Opera CNU visualizes the trade-offs of romance and adventure

Discover a review on the humurous production of “The Pirates of Penzance”

Typical pirate life used to be harsh and dreadful, but Opera CNU’s performance of Gilbert and Sullivan’s timeless classic “The Pirates of Penzance” was anything but that.

Last Friday, the Peebles Theatre held the first of two shows brought to life by Opera CNU and the Department of Music. It was directed by Dr. John McGuire and conducted by Professor J Lynn Thompson. McGuire discussed why the hilarious production was chosen: “It would be a good crowd pleaser and would get a lot of students involved, and that’s what is most important.”

With a run time of roughly two hours, the operetta hosted two very Victorian sets: the first being a pirate fortress on a rocky seashore scattered with wooden crates and bottles of rum, and the next a ruined chapel containing a singular looming lapidarian wall surrounded by comedic gravestones. The production staff overall accomplished a polished, yet worn in, atmosphere for the pirates and the surrounding community. The cast donned either mismatched swashbuckling attire, pastel Victorian dresses or police uniforms, with the exception of the Major-General who wore a proper Major-General suit accessorized with an outrageous hat and feather. The costuming in turn provided an elegant or comedic essence that complemented the surrounding stage.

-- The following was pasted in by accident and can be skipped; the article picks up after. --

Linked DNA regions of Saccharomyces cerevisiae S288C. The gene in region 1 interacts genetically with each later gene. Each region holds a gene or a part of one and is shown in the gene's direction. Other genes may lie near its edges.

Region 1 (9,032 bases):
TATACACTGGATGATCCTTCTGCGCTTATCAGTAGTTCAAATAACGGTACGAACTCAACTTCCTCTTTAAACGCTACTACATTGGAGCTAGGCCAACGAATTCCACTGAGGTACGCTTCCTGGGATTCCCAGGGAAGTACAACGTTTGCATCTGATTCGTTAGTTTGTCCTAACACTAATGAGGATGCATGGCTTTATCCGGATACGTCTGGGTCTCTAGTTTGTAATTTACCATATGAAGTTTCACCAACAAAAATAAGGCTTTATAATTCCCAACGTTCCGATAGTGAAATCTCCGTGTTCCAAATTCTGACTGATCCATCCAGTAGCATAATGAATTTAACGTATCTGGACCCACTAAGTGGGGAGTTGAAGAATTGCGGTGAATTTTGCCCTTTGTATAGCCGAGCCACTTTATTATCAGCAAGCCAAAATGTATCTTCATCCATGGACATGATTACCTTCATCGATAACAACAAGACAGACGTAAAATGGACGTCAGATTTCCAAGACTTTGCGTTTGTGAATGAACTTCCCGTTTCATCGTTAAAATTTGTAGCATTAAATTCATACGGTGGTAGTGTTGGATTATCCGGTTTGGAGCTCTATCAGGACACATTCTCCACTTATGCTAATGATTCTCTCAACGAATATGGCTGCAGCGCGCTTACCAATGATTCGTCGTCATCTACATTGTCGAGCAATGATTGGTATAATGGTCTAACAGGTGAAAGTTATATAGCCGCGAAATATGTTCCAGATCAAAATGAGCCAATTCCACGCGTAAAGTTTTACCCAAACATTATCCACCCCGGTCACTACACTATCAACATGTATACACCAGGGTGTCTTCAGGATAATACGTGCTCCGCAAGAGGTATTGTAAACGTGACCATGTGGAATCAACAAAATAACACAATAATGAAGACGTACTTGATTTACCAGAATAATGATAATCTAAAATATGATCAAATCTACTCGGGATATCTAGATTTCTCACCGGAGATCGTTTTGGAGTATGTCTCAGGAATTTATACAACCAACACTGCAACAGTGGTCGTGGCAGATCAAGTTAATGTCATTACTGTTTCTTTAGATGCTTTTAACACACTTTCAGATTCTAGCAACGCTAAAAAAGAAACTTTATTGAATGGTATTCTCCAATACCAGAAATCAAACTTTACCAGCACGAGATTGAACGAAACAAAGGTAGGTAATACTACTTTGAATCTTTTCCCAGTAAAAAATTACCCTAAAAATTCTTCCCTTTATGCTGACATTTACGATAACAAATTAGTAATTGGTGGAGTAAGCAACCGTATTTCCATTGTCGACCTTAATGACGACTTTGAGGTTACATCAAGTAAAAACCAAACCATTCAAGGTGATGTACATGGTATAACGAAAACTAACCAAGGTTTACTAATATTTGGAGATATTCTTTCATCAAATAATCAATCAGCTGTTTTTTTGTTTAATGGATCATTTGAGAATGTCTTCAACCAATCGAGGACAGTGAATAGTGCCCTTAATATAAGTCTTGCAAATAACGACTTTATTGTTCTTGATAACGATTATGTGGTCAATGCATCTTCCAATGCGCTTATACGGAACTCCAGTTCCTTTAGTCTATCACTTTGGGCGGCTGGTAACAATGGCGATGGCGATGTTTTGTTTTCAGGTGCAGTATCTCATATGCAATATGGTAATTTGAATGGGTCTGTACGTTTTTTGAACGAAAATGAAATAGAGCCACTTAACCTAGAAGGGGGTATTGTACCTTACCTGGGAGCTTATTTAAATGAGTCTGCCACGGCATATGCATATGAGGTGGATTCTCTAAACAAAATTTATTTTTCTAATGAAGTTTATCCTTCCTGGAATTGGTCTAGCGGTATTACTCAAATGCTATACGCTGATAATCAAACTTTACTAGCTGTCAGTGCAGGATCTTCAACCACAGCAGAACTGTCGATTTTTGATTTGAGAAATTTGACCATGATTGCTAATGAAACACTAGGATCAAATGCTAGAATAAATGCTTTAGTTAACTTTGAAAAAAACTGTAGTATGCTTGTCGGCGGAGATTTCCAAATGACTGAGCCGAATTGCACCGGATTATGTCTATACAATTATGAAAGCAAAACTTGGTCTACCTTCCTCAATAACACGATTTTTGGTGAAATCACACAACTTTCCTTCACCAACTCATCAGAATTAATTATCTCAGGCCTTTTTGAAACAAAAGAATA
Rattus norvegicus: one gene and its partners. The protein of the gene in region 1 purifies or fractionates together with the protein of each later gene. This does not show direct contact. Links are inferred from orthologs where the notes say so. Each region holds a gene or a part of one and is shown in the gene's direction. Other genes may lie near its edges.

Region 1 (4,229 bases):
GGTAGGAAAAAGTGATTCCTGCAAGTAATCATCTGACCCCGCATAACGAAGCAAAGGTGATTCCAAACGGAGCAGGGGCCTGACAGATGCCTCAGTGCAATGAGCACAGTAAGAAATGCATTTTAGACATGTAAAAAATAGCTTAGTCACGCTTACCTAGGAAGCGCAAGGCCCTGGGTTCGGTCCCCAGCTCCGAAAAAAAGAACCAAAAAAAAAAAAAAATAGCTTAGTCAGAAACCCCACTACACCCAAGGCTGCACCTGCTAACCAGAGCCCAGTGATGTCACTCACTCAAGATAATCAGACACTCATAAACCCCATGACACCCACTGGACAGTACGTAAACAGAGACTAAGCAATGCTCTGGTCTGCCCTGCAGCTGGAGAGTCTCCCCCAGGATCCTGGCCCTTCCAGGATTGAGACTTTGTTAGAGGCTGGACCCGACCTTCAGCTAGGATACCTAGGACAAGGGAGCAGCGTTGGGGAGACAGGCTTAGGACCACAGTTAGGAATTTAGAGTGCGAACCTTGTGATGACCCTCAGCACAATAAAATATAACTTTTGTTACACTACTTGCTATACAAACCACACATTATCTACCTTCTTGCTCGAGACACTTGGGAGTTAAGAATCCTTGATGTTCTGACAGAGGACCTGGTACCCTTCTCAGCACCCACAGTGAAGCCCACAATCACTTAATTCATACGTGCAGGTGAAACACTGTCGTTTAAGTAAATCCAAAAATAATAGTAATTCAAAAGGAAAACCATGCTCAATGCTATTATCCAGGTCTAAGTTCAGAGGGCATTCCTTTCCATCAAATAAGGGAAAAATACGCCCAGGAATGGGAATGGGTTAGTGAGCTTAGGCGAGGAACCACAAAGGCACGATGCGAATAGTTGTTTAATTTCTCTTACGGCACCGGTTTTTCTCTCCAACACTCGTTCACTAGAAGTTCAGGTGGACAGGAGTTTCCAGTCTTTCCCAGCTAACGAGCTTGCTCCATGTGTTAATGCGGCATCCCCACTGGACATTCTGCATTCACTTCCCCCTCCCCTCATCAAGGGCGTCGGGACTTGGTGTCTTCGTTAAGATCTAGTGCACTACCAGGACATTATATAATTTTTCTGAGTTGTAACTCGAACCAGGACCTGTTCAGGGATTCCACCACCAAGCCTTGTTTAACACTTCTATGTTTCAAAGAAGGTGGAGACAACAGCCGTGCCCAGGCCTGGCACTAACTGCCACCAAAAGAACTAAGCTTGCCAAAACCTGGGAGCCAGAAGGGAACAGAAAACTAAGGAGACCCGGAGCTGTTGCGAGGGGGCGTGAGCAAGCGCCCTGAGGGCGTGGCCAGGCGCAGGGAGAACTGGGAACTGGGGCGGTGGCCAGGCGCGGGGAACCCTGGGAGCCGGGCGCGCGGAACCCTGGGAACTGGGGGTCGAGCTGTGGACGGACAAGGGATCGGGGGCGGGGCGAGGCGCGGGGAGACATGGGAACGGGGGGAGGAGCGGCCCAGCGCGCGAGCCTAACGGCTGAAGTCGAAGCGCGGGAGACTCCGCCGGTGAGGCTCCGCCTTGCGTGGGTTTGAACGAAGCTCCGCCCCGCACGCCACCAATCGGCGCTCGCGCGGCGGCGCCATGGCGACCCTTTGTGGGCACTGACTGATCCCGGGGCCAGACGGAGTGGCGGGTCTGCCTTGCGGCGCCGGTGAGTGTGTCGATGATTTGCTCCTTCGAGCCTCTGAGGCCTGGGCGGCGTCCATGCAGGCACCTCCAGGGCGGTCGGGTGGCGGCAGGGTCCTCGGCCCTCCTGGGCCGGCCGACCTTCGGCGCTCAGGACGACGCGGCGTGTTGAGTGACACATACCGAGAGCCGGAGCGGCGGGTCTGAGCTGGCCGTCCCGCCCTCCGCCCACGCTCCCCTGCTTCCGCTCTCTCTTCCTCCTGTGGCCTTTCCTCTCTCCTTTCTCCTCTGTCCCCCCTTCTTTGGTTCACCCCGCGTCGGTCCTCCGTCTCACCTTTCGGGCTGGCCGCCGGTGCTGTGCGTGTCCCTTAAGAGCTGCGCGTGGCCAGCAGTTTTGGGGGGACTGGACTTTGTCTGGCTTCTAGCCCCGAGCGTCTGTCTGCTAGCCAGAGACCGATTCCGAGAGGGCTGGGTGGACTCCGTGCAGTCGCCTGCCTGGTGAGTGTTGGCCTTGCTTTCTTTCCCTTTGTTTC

The operetta begins with a band of pirates celebrating the pirate apprentice Fredric’s 21st birthday, but announces his disdain for piracy and sings of leaving his life as an indentured servitude to find a wife and more suiting occupation. Ruth (Emma Robinson), his nurse and now maid, offers to become his wife, but Frederic (Brian Blair) is skeptical of her beauty.

The duet between Ruth and Frederic was a dramatic, dynamic and comedic conversation that defined their relationship; poor Ruth wanted to be taken away by him, but Frederic was hesitant, for he has never seen another woman before and believes Ruth may be too conventionally ugly. Robinson’s alto paired very well with Blair’s tenor; regardless of the humorous tone of this song, this combination of voices and orchestra exuded emotion, conveying their relationship with both elegance and grace.